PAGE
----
An Ode To My Boobs
You are big, saggy, leaky and I love you.
Here we are, halfway through nursing the second baby and I have to say, I’m impressed. Frankly, I never thought you’d be up to it. You were always on the small side. When all my friends were getting training bras, I was praying to God every night for you to grow. A couple of times, I borrowed my sister’s old training bras so I wouldn’t be embarrassed at sleepovers. That was just the beginning of our love-hate relationship.
I’ve endured endless amounts of teasing on your behalf. Jokes about me being a boy and the member of the “Itty Bitty Titty Committee” hurt a lot in high school. It all seems so dumb now, but I was honestly jealous of how much better Jenny in biology looked in that Gap shirt than me.
After high school, we made a tenuous peace. Mostly because I ignored you and you stayed out of my way. And then, when I started running, I begrudgingly accepted your size as not such a bad thing. I’m not going to lie and say things were good, but I didn’t spend hours looking in the mirror hating you. Probably, because I graduated and got a job and I lost a lot of free time.
I got pregnant and you took on a life of your own. You became sentient those first few months of pregnancy. I went through bras faster than a toddler goes through Kleenex in February. Then, the baby was born. Whatever tenuous peace we brokered in my 20s went right out the window when you started trying to leak milk over everything in a five-foot squirting radius. You’d become monsters. Huge, heavy monsters that were stapled to my chest. In the span of nine months, you’d gone from an A to an E. I didn’t know how to walk. I didn’t know how to move my arms or sit in a chair. My back hurt constantly. And not only your size, but your function. For the first five months, I had to double pad whenever I went out because you tried to jump across the room and feed every baby who even thought about crying.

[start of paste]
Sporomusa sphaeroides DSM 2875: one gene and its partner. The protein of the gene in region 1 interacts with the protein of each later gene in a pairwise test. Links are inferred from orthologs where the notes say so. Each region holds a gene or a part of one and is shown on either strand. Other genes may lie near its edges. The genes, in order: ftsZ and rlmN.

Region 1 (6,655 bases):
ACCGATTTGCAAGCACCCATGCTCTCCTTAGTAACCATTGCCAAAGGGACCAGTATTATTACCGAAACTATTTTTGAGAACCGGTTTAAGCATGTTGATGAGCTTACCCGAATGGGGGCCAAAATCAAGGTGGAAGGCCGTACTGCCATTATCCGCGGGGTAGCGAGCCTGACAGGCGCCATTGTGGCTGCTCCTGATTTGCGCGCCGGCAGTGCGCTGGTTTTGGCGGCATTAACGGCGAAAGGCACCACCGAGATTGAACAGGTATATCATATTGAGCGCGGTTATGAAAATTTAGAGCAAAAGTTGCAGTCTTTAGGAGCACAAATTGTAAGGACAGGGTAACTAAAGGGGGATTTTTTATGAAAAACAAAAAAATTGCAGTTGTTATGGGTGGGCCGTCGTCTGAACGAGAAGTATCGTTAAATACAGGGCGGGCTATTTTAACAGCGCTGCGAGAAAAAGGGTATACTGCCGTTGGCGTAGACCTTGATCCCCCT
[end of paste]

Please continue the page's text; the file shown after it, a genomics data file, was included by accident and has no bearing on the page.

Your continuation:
I have to apologize to you for those early days of the first baby. It felt like trying to drive down a highway at midnight without headlights. It felt like being buried alive. I was buzzing with exhaustion. I was sobbing with hormones. When the latches were bad. When there was bleeding. When I cried from the pain, I blamed you. I should have asked for help. I should have just been honest about my struggles. But instead, I gave up on you and started pumping. But you ladies were champs. I pumped so much milk from you, I could have fed a village of infants. You made my baby girl so chubby and happy. I was in awe.
When baby number two came along, I was determined to give you a chance to prove yourselves. And you were up to the task. Despite a little mastitis and some excruciating pain those first two weeks, we all hung in there. Now, you are machines. You feed this baby whenever and however he wants. You make so much milk that I had to quit pumping because you were drowning the baby. He too is fat and happy.
Look, boobs, I think I know where I erred. I mistook your function. I thought you were there for my vanity. I thought you were there for superficial reasons only and I held you up to standards that didn’t reflect my reality. For all of this, I’m sorry. I look at these two happy healthy kids and I would high five you if you had hands. I mean, I guess you do have hands, but they are my hands. Let’s move on. I know all this work is going to make you droopy. I know you may never get back to the small size that you once were (and that I now have learned to love). That’s okay. Whatever comes next for us, ladies, you’ve done your job.
The Talking Head Attached to the Neck
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